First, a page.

October started with a trip to the elk farm, where Sandy and Chris Rolan were the first visitors. Sandy was employed at ALO many years ago, and now lives in Montana. She holds the record as the fastest typist ever seen in the YK Delta, about 120 words a minute, and combined that with two other noteworthy skills-she is a high grade musician and completed the Akiak Dash after only seven training runs at the dog farm. Sandy had continued to work for ALO for a few years after she left Bethel but had to stop when her kids reached the age where parenting took up too much time. The kids are gone, and Sandy is once again helping ALO from afar, now as a paralegal and transcriptionist. A favorite memory of her transcription services involved a rather long tape that was sent to her late on a Friday afternoon. Sandy apologized that she wouldn't be able to get it back to ALO until Monday morning. A fast turn around for the same service in Anchorage would be about 10 days.
Next on the visit list were Grant and Debbie Fairbanks. They arrived after visiting Debbie's mother in Duluth Minnesota she is in her 90's. Farm tours took up most of the Fairbanks' visit time. Most of the viewing involved wildlife which was abundant again this year, but on one outing Grant spotted a leafy plant that drew his interest.
Grant offered to help remove the weed from the farm.
Wild hemp grows readily on the elk farm, and from time to time the government asks farmers to remove it because it is considered a noxious plant. Grant offered to help with the removal.
A Montana trip to visit old friends was next on the agenda. Bob and Mary Rearden were first on the list. They live on the Missouri River near Great Falls, and that reaching there took one long day of driving at or near the liberal speed limits in North Dakota and Montana. They keep horses and kayaks, and Sue always gets a ride on both.
Webmaster Rich Gannon and Jen hosted the Angstmans next, and their goats were the main attraction. The goats have several tricks, but their best one seems to be getting out of the pen. Rich took time out from heavy duty child care to redesign the ALO webpage with great results.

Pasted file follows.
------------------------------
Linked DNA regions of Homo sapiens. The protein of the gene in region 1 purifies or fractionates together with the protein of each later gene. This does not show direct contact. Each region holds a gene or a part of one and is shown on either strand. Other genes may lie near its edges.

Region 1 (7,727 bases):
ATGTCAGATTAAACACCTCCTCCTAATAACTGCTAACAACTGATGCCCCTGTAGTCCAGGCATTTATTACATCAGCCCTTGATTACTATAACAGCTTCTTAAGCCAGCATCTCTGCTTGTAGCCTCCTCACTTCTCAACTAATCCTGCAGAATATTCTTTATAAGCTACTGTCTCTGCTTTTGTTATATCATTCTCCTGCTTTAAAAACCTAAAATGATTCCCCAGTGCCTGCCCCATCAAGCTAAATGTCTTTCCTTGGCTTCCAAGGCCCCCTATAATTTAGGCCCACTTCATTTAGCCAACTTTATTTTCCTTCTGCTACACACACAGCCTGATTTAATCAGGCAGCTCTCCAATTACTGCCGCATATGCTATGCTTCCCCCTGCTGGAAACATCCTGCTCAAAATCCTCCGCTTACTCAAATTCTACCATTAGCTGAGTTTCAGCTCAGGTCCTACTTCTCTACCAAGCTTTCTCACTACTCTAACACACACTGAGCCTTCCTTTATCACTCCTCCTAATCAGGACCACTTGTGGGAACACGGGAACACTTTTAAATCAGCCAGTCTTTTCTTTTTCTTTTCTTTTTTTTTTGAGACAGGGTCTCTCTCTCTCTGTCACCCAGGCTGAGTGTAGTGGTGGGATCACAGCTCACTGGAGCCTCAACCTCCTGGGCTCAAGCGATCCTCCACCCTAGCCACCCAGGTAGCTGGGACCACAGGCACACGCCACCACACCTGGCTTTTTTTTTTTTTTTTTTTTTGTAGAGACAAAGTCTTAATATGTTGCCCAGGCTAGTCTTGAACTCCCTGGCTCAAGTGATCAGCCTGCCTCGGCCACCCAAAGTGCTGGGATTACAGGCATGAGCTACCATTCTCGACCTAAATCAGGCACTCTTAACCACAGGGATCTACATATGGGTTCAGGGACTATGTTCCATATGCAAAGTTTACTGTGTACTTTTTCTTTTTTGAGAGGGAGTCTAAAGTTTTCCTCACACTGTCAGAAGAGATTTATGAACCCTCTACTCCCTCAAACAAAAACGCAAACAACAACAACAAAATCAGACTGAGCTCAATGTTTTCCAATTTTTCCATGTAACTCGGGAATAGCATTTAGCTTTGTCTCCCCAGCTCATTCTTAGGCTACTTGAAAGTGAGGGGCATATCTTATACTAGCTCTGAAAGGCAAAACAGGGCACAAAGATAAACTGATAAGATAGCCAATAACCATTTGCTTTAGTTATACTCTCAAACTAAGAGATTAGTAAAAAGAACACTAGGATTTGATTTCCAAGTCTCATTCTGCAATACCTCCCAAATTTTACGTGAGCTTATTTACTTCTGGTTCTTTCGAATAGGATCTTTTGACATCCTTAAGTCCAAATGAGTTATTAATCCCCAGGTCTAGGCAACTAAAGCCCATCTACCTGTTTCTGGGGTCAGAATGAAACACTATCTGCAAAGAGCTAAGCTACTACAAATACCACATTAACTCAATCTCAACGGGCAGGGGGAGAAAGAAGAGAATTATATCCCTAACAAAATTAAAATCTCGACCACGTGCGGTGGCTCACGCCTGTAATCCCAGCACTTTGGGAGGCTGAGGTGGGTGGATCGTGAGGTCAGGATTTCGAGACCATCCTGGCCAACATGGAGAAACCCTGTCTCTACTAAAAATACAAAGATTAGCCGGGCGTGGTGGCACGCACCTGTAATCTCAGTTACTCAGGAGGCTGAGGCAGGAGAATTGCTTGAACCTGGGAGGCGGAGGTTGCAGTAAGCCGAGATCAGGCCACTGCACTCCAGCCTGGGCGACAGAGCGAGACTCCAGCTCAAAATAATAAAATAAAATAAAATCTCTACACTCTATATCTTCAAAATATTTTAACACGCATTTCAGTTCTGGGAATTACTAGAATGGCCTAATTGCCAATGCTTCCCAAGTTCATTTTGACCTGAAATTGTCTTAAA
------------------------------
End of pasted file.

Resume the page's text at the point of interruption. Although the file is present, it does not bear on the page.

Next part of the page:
The highlight of the trip home was a stop with Art and Linda Glasoe in Wildrose North Dakota. They operate a large farm with abundant wildlife nearby. On a short truck ride from their home, this rare sight was observed.
Whooping cranes numbered a total of 14 in the entire world in 60-70 years ago when an effort was made to save them. There are about 300 wild now in North America, and a few of them now migrate through the Glasoe farm every year. There is no extra protection for them and Art drives out to check on them regularly. They stand five feet high and have an eight foot wingspan. Thousands of ducks and geese kept the cranes company on the Glasoe farm.
Back home the migrating waterfowl had their biggest year ever on the elk farm. Ducks, geese, sandhill cranes and trumpeter swans put on a show most evenings traveling between water holes and feeding areas. Pheasants continued their steady increase in numbers, and deer were everywhere. This deer apparently was listening when Mother said "learn to stand on your own two feet".
Deer are not the only acrobats on the farm. This device is sold as a squirrel proof bird feeder.
One case dominated the legal news in Bethel. Three men are charged in connection with one of the worst crimes in local history. Two of them are charged with torturing and killing a young man over a period of 2-3 days, reportedly because of a stolen truck. The torture was observed by others and still more people learned of the event without alerting authorities. The two charged men were eventually arrested at a local office complex. One of them reportedly hid out in a law office for several hours. That prompted numerous calls to ALO, and a carefully considered new rule was passed along to the callers. If you torture and murder someone, don't expect to hide at ALO.
Bill Eggiman sent along this photo of sunrise near the Angstman cabin.